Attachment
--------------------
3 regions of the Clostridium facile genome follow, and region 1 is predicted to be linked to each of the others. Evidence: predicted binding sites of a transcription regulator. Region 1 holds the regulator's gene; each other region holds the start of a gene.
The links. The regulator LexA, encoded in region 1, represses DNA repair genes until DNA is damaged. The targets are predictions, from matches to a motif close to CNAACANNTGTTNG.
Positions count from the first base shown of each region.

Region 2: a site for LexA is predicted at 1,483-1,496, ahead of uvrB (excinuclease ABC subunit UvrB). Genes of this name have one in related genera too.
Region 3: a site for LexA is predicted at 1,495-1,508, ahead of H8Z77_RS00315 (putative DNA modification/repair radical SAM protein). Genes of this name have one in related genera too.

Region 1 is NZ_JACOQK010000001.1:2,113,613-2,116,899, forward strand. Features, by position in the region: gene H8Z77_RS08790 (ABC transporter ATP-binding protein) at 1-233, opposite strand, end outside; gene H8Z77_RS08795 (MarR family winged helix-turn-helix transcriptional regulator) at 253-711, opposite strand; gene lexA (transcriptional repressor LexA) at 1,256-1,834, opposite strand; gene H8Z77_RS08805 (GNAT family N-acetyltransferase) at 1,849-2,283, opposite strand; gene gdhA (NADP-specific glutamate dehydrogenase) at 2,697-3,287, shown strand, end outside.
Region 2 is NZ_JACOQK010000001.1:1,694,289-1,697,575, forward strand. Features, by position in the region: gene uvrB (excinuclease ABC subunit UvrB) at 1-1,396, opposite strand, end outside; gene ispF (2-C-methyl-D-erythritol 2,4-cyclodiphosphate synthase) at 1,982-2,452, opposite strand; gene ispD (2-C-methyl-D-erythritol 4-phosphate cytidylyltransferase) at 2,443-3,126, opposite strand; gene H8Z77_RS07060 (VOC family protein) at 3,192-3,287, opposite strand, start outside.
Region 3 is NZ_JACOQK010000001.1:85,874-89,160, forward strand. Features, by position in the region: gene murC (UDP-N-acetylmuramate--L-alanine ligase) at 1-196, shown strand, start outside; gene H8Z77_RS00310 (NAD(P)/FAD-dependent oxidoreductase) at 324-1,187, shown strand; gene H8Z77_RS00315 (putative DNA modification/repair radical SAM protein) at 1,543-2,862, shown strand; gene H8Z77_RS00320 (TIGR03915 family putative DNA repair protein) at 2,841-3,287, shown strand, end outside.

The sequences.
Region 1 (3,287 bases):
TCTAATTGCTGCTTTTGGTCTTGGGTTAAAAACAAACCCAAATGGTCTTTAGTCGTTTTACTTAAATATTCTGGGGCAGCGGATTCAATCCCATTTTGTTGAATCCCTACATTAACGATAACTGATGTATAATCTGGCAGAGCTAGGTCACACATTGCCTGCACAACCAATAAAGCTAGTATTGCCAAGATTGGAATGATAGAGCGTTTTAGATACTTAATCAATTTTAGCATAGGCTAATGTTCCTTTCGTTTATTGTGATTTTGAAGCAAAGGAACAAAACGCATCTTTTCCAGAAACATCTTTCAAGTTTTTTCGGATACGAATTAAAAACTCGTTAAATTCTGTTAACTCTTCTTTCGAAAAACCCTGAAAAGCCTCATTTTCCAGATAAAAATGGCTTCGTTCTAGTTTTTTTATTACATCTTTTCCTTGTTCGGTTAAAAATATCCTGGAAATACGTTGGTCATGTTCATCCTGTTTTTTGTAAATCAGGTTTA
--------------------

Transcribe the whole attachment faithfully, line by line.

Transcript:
3 regions of the Clostridium facile genome follow, and region 1 is predicted to be linked to each of the others. Evidence: predicted binding sites of a transcription regulator. Region 1 holds the regulator's gene; each other region holds the start of a gene.
The links. The regulator LexA, encoded in region 1, represses DNA repair genes until DNA is damaged. The targets are predictions, from matches to a motif close to CNAACANNTGTTNG.
Positions count from the first base shown of each region.

Region 2: a site for LexA is predicted at 1,483-1,496, ahead of uvrB (excinuclease ABC subunit UvrB). Genes of this name have one in related genera too.
Region 3: a site for LexA is predicted at 1,495-1,508, ahead of H8Z77_RS00315 (putative DNA modification/repair radical SAM protein). Genes of this name have one in related genera too.

Region 1 is NZ_JACOQK010000001.1:2,113,613-2,116,899, forward strand. Features, by position in the region: gene H8Z77_RS08790 (ABC transporter ATP-binding protein) at 1-233, opposite strand, end outside; gene H8Z77_RS08795 (MarR family winged helix-turn-helix transcriptional regulator) at 253-711, opposite strand; gene lexA (transcriptional repressor LexA) at 1,256-1,834, opposite strand; gene H8Z77_RS08805 (GNAT family N-acetyltransferase) at 1,849-2,283, opposite strand; gene gdhA (NADP-specific glutamate dehydrogenase) at 2,697-3,287, shown strand, end outside.
Region 2 is NZ_JACOQK010000001.1:1,694,289-1,697,575, forward strand. Features, by position in the region: gene uvrB (excinuclease ABC subunit UvrB) at 1-1,396, opposite strand, end outside; gene ispF (2-C-methyl-D-erythritol 2,4-cyclodiphosphate synthase) at 1,982-2,452, opposite strand; gene ispD (2-C-methyl-D-erythritol 4-phosphate cytidylyltransferase) at 2,443-3,126, opposite strand; gene H8Z77_RS07060 (VOC family protein) at 3,192-3,287, opposite strand, start outside.
Region 3 is NZ_JACOQK010000001.1:85,874-89,160, forward strand. Features, by position in the region: gene murC (UDP-N-acetylmuramate--L-alanine ligase) at 1-196, shown strand, start outside; gene H8Z77_RS00310 (NAD(P)/FAD-dependent oxidoreductase) at 324-1,187, shown strand; gene H8Z77_RS00315 (putative DNA modification/repair radical SAM protein) at 1,543-2,862, shown strand; gene H8Z77_RS00320 (TIGR03915 family putative DNA repair protein) at 2,841-3,287, shown strand, end outside.

The sequences.
Region 1 (3,287 bases):
TCTAATTGCTGCTTTTGGTCTTGGGTTAAAAACAAACCCAAATGGTCTTTAGTCGTTTTACTTAAATATTCTGGGGCAGCGGATTCAATCCCATTTTGTTGAATCCCTACATTAACGATAACTGATGTATAATCTGGCAGAGCTAGGTCACACATTGCCTGCACAACCAATAAAGCTAGTATTGCCAAGATTGGAATGATAGAGCGTTTTAGATACTTAATCAATTTTAGCATAGGCTAATGTTCCTTTCGTTTATTGTGATTTTGAAGCAAAGGAACAAAACGCATCTTTTCCAGAAACATCTTTCAAGTTTTTTCGGATACGAATTAAAAACTCGTTAAATTCTGTTAACTCTTCTTTCGAAAAACCCTGAAAAGCCTCATTTTCCAGATAAAAATGGCTTCGTTCTAGTTTTTTTATTACATCTTTTCCTTGTTCGGTTAAAAATATCCTGGAAATACGTTGGTCATGTTCATCCTGTTTTTTGTAAATCAGGTTTA